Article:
Wis. teen guilty in photographer's death
By TODD RICHMOND, Associated Press Writer2 hours, 12 minutes ago
Brendan Dassey could have saved the 25-year-old photographer who showed up at his uncle's junkyard for an assignment, prosecutors said. Instead, the teenager raped her and joined in killing her on Halloween, then burned her body in a barrel.
"A tragedy occurred that did not have to happen," special prosecutor Ken Kratz said Wednesday after Dassey, 17, was found guilty of homicide, sexual assault and the mutilation of a corpse in Teresa Halbach's 2005 death.
Dassey's uncle, Steven Avery, 44, was convicted last month of Halbach's murder.
During the teenager's nine-day trial, jurors watched a videotaped statement in which Dassey described how the young woman was raped and killed. Dassey later recanted, but a jury convicted him.
The case drew national attention because Avery had been released from prison two years before Halbach's murder when DNA testing showed he couldn't have committed a 1985 rape for which he was serving time.
Halbach disappeared after going to the Avery family's auto salvage yard to photograph a minivan Avery's sister was selling through Auto Trader Magazine. Her cousins later found her vehicle in the lot, partially concealed by branches, wood and car parts.
Unlike Avery, who did not testify at either trial, Dassey took the stand in his own defense, saying he had lied when he told of going to Avery's home, seeing Halbach shackled nude in a bed, raping her and helping Avery kill her and burn the body.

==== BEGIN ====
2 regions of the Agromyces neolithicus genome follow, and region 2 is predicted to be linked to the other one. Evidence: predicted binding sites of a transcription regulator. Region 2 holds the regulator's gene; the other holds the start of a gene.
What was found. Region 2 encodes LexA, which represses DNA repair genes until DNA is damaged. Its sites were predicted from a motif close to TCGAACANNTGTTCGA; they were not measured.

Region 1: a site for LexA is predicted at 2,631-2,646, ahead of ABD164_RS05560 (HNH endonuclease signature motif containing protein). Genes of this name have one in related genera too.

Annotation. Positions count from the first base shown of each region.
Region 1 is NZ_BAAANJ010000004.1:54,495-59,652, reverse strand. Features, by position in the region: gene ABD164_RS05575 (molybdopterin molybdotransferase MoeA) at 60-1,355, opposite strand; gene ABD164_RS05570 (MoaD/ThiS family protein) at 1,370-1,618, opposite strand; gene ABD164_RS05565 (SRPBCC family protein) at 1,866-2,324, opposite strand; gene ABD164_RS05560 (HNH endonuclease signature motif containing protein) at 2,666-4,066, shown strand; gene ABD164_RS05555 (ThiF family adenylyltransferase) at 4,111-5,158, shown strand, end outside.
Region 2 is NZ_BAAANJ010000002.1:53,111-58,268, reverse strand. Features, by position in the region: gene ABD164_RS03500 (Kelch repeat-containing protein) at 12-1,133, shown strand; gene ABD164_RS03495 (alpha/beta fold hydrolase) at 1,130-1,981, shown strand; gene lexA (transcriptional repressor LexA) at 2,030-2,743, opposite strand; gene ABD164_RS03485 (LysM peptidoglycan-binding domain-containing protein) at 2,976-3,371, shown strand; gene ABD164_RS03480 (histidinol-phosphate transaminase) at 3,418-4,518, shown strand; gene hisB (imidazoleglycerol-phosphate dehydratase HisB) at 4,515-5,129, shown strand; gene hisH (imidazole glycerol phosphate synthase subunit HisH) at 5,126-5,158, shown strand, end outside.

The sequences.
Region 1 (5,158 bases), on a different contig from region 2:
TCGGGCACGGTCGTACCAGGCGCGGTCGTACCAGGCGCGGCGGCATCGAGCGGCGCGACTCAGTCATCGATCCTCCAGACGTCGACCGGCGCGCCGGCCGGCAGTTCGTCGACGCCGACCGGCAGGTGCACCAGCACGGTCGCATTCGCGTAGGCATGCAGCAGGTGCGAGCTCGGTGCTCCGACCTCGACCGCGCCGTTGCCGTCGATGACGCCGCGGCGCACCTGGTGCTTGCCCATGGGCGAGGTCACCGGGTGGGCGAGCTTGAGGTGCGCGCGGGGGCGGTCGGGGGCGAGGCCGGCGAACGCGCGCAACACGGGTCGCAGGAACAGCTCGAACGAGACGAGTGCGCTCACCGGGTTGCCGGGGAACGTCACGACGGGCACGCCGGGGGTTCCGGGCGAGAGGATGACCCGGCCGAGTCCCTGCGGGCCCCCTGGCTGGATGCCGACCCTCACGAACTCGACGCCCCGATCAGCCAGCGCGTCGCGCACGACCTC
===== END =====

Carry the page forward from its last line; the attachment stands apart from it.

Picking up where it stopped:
He said he made up the story but may have taken some details from a book he read.
"I don't know," he answered repeatedly when asked why he would say such things.
The prosecution argued that evidence such as leg irons and handcuffs in Avery's bedroom and two bullets — one with Halbach's DNA on it — matched what the teen had told investigators.
Investigators found charred fragments of her bones in a pit behind Avery's garage and in a barrel, along with her camera and cell phone.
In closing arguments, special prosecutor Tom Fallon said Dassey accepted his uncle's invitation to rape Halbach because he wanted to know what sex was like. Dassey helped kill her and burn her body to dispose of the evidence of the crimes, the prosecutor said.
But defense attorneys argued there was little that tied Dassey to Halbach's death, other than what they claim was a false confession.
"What we don't see up until this point and have not heard is anything scientific that matches Brendan Dassey, that places Brendan Dassey at Steven Avery's at the date and time of the killing. No DNA. No fingerprints," defense lawyer Mark Fremgen said.
Fremgen said an appeal was likely.
Dassey and Avery both face mandatory life terms on the homicide charge. Avery is set to be sentenced June 1 and Dassey on Aug. 6.
Mike Halbach, Teresa's brother, said his family was relieved the trials were over.
"Hopefully Teresa can now enjoy her time in heaven instead of worrying about us," he said. "We're sending both of them to prison."
Associated Press writer Emily Fredrix contributed to this report.